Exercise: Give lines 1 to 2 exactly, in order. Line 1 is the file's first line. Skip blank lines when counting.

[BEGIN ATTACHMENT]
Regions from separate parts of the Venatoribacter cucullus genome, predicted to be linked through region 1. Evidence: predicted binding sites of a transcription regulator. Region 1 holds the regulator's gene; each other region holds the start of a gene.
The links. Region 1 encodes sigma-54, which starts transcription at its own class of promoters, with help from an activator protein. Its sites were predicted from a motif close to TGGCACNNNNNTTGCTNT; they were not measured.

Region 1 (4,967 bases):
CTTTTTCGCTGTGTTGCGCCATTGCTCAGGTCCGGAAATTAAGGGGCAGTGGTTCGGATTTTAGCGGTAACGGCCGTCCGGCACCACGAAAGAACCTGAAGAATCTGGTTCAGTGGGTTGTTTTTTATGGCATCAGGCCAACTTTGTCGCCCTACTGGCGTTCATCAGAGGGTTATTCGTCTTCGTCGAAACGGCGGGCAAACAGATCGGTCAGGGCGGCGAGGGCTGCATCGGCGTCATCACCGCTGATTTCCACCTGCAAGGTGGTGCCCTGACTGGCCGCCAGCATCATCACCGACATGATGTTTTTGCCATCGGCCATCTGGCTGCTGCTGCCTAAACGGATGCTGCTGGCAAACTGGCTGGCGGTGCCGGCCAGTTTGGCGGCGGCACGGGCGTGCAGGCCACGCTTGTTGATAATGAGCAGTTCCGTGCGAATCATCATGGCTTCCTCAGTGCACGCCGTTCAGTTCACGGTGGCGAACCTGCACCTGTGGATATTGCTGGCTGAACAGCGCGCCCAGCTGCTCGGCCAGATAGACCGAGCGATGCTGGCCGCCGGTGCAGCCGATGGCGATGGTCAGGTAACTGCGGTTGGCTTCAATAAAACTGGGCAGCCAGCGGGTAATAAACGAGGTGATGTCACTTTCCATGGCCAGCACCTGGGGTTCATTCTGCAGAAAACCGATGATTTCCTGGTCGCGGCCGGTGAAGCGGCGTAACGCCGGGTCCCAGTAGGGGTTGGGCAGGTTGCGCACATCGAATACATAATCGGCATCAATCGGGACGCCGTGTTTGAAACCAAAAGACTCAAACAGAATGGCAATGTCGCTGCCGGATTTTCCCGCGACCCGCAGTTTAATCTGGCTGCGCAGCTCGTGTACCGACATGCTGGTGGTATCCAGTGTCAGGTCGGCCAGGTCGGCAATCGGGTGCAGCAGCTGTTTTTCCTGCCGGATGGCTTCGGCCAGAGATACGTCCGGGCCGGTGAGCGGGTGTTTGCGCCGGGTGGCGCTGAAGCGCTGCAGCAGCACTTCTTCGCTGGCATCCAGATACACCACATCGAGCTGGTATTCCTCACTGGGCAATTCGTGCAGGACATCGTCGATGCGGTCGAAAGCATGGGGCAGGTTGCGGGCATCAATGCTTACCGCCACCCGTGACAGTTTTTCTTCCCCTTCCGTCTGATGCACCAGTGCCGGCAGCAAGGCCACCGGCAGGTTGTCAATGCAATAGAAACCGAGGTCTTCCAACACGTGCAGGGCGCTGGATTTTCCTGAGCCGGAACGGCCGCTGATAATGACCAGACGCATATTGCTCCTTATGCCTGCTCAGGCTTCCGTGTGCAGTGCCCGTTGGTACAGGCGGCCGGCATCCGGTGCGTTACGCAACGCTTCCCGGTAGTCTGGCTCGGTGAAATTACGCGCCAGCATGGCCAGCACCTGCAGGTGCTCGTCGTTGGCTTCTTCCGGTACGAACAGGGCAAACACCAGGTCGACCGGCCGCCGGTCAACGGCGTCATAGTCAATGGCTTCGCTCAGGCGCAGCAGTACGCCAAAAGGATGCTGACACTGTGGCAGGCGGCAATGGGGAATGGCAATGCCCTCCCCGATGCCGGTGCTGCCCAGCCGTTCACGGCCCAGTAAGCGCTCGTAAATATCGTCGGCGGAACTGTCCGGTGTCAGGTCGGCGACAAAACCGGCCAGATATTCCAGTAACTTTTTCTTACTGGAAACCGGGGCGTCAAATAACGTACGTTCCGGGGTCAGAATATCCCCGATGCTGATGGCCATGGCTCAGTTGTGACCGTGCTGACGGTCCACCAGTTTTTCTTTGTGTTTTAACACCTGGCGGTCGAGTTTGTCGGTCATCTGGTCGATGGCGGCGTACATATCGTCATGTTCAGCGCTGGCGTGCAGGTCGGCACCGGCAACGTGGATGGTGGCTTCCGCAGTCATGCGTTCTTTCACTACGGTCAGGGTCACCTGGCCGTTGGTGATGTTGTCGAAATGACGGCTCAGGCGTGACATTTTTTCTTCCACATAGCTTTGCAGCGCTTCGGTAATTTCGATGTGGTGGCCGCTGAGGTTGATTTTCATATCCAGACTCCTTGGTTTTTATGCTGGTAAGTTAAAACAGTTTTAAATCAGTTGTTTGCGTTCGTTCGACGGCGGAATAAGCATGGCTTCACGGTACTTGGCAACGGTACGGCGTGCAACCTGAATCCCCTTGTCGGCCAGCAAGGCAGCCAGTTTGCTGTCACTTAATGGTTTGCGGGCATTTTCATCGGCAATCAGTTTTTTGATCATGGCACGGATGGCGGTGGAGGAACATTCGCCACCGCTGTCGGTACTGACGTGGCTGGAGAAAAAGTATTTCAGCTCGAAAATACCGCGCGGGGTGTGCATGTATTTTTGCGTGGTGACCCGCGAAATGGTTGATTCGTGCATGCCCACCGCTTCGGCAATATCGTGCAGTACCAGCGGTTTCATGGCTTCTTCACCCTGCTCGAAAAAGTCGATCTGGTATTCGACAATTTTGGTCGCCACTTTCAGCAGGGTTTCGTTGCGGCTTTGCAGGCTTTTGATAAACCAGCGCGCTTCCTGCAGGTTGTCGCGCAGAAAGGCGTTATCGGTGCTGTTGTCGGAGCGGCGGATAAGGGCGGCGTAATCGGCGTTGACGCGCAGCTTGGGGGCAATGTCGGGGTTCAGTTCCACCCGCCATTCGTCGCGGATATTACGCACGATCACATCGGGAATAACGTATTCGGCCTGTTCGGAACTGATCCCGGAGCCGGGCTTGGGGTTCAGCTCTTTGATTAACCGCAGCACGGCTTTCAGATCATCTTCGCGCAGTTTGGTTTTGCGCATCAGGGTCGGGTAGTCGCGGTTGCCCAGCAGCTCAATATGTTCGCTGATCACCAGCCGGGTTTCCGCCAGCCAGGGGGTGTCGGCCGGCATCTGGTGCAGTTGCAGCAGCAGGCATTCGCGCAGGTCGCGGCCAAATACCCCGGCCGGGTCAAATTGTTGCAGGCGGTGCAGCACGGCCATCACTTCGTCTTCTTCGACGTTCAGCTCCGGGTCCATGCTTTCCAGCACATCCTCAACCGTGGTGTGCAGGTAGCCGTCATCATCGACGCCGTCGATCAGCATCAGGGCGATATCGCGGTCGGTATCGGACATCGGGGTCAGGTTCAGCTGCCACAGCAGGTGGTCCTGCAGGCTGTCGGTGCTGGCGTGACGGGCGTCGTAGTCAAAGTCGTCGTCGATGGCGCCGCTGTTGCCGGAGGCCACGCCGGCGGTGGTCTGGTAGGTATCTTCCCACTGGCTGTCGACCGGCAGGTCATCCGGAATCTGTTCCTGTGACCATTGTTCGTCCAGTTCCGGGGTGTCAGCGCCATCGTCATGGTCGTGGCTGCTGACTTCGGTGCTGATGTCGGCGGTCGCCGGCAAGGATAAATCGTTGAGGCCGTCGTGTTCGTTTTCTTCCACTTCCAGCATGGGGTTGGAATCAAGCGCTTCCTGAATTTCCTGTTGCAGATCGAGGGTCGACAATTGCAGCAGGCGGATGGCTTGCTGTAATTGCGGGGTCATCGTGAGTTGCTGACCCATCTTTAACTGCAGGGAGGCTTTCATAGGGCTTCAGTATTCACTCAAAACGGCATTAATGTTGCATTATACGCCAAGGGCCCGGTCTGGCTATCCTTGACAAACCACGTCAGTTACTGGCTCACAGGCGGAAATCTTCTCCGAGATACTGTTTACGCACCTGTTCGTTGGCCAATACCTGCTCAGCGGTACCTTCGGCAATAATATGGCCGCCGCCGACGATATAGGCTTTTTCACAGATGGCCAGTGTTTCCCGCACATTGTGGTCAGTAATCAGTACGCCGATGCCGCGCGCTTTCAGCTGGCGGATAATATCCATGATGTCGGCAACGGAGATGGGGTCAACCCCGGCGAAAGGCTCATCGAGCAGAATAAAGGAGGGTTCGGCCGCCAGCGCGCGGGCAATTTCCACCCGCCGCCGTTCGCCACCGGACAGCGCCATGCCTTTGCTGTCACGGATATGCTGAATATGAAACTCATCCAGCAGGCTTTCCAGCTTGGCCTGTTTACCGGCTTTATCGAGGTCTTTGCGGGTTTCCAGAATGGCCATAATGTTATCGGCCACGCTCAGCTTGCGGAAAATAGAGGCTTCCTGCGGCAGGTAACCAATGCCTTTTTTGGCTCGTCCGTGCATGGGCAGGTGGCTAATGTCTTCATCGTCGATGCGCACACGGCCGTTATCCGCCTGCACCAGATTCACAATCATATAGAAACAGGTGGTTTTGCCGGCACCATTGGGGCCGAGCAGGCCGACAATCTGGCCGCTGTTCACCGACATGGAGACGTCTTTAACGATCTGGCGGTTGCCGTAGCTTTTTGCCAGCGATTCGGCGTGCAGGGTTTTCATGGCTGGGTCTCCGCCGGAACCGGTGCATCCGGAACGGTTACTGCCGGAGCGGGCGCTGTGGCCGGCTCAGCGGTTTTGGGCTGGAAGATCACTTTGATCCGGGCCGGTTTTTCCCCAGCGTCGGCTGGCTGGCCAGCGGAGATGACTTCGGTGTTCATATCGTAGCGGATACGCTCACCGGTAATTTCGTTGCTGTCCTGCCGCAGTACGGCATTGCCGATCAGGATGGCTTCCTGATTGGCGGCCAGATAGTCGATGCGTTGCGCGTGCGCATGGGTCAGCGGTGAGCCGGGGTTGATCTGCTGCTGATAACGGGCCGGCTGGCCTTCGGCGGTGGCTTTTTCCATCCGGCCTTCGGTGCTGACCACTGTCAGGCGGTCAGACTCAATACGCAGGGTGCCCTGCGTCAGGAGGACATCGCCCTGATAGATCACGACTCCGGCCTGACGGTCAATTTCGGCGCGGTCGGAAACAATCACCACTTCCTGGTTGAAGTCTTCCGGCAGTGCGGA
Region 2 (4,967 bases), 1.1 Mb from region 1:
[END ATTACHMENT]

Regions from separate parts of the Venatoribacter cucullus genome, predicted to be linked through region 1. Evidence: predicted binding sites of a transcription regulator. Region 1 holds the regulator's gene; each other region holds the start of a gene.
The links. Region 1 encodes sigma-54, which starts transcription at its own class of promoters, with help from an activator protein. Its sites were predicted from a motif close to TGGCACNNNNNTTGCTNT; they were not measured.